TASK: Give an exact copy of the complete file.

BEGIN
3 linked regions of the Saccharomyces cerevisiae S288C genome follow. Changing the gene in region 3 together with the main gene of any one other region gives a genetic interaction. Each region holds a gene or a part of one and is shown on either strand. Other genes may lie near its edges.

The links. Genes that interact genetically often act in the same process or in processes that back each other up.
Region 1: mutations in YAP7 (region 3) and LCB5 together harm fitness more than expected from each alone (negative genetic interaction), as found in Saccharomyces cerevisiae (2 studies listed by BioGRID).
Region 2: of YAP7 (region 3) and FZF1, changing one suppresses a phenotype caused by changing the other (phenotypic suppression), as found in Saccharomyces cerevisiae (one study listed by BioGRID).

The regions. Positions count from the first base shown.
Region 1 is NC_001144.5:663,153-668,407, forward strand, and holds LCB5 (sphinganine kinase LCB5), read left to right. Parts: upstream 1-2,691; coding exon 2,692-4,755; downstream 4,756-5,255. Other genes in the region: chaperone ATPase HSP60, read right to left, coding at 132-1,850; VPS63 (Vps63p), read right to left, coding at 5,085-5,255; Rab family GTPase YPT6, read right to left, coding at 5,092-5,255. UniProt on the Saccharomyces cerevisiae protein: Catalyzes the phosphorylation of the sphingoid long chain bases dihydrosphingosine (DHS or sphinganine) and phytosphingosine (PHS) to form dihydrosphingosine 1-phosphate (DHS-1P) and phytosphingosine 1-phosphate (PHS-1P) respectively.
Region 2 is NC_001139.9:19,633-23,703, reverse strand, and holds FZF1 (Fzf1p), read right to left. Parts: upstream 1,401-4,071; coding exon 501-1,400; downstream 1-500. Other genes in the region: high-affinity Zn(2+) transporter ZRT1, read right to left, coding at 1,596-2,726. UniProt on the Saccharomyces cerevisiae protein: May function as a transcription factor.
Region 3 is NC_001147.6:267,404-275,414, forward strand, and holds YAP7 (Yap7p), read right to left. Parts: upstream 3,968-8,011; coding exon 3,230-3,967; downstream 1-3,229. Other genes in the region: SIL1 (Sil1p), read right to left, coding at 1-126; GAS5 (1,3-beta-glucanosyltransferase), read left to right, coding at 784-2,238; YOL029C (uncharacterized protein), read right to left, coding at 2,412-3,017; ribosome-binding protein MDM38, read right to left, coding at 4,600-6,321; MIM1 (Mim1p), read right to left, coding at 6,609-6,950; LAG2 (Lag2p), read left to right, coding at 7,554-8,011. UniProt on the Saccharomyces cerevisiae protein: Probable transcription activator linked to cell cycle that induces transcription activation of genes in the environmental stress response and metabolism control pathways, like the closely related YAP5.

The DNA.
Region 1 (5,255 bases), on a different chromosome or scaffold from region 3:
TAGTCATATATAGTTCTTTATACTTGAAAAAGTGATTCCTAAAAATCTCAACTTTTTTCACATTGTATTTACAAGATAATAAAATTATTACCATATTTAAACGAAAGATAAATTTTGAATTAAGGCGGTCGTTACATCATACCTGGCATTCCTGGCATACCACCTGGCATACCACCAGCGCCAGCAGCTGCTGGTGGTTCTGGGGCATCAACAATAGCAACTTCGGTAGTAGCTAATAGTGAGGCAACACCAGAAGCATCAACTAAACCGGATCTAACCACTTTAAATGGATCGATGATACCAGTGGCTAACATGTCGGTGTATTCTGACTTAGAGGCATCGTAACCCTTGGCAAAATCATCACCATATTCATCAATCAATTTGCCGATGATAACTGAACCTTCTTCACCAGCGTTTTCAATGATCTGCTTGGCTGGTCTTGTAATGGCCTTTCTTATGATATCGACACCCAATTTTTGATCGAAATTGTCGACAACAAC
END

3 linked regions of the Saccharomyces cerevisiae S288C genome follow. Changing the gene in region 3 together with the main gene of any one other region gives a genetic interaction. Each region holds a gene or a part of one and is shown on either strand. Other genes may lie near its edges.

The links. Genes that interact genetically often act in the same process or in processes that back each other up.
Region 1: mutations in YAP7 (region 3) and LCB5 together harm fitness more than expected from each alone (negative genetic interaction), as found in Saccharomyces cerevisiae (2 studies listed by BioGRID).
Region 2: of YAP7 (region 3) and FZF1, changing one suppresses a phenotype caused by changing the other (phenotypic suppression), as found in Saccharomyces cerevisiae (one study listed by BioGRID).

The regions. Positions count from the first base shown.
Region 1 is NC_001144.5:663,153-668,407, forward strand, and holds LCB5 (sphinganine kinase LCB5), read left to right. Parts: upstream 1-2,691; coding exon 2,692-4,755; downstream 4,756-5,255. Other genes in the region: chaperone ATPase HSP60, read right to left, coding at 132-1,850; VPS63 (Vps63p), read right to left, coding at 5,085-5,255; Rab family GTPase YPT6, read right to left, coding at 5,092-5,255. UniProt on the Saccharomyces cerevisiae protein: Catalyzes the phosphorylation of the sphingoid long chain bases dihydrosphingosine (DHS or sphinganine) and phytosphingosine (PHS) to form dihydrosphingosine 1-phosphate (DHS-1P) and phytosphingosine 1-phosphate (PHS-1P) respectively.
Region 2 is NC_001139.9:19,633-23,703, reverse strand, and holds FZF1 (Fzf1p), read right to left. Parts: upstream 1,401-4,071; coding exon 501-1,400; downstream 1-500. Other genes in the region: high-affinity Zn(2+) transporter ZRT1, read right to left, coding at 1,596-2,726. UniProt on the Saccharomyces cerevisiae protein: May function as a transcription factor.
Region 3 is NC_001147.6:267,404-275,414, forward strand, and holds YAP7 (Yap7p), read right to left. Parts: upstream 3,968-8,011; coding exon 3,230-3,967; downstream 1-3,229. Other genes in the region: SIL1 (Sil1p), read right to left, coding at 1-126; GAS5 (1,3-beta-glucanosyltransferase), read left to right, coding at 784-2,238; YOL029C (uncharacterized protein), read right to left, coding at 2,412-3,017; ribosome-binding protein MDM38, read right to left, coding at 4,600-6,321; MIM1 (Mim1p), read right to left, coding at 6,609-6,950; LAG2 (Lag2p), read left to right, coding at 7,554-8,011. UniProt on the Saccharomyces cerevisiae protein: Probable transcription activator linked to cell cycle that induces transcription activation of genes in the environmental stress response and metabolism control pathways, like the closely related YAP5.

The DNA.
Region 1 (5,255 bases), on a different chromosome or scaffold from region 3:
TAGTCATATATAGTTCTTTATACTTGAAAAAGTGATTCCTAAAAATCTCAACTTTTTTCACATTGTATTTACAAGATAATAAAATTATTACCATATTTAAACGAAAGATAAATTTTGAATTAAGGCGGTCGTTACATCATACCTGGCATTCCTGGCATACCACCTGGCATACCACCAGCGCCAGCAGCTGCTGGTGGTTCTGGGGCATCAACAATAGCAACTTCGGTAGTAGCTAATAGTGAGGCAACACCAGAAGCATCAACTAAACCGGATCTAACCACTTTAAATGGATCGATGATACCAGTGGCTAACATGTCGGTGTATTCTGACTTAGAGGCATCGTAACCCTTGGCAAAATCATCACCATATTCATCAATCAATTTGCCGATGATAACTGAACCTTCTTCACCAGCGTTTTCAATGATCTGCTTGGCTGGTCTTGTAATGGCCTTTCTTATGATATCGACACCCAATTTTTGATCGAAATTGTCGACAACAAC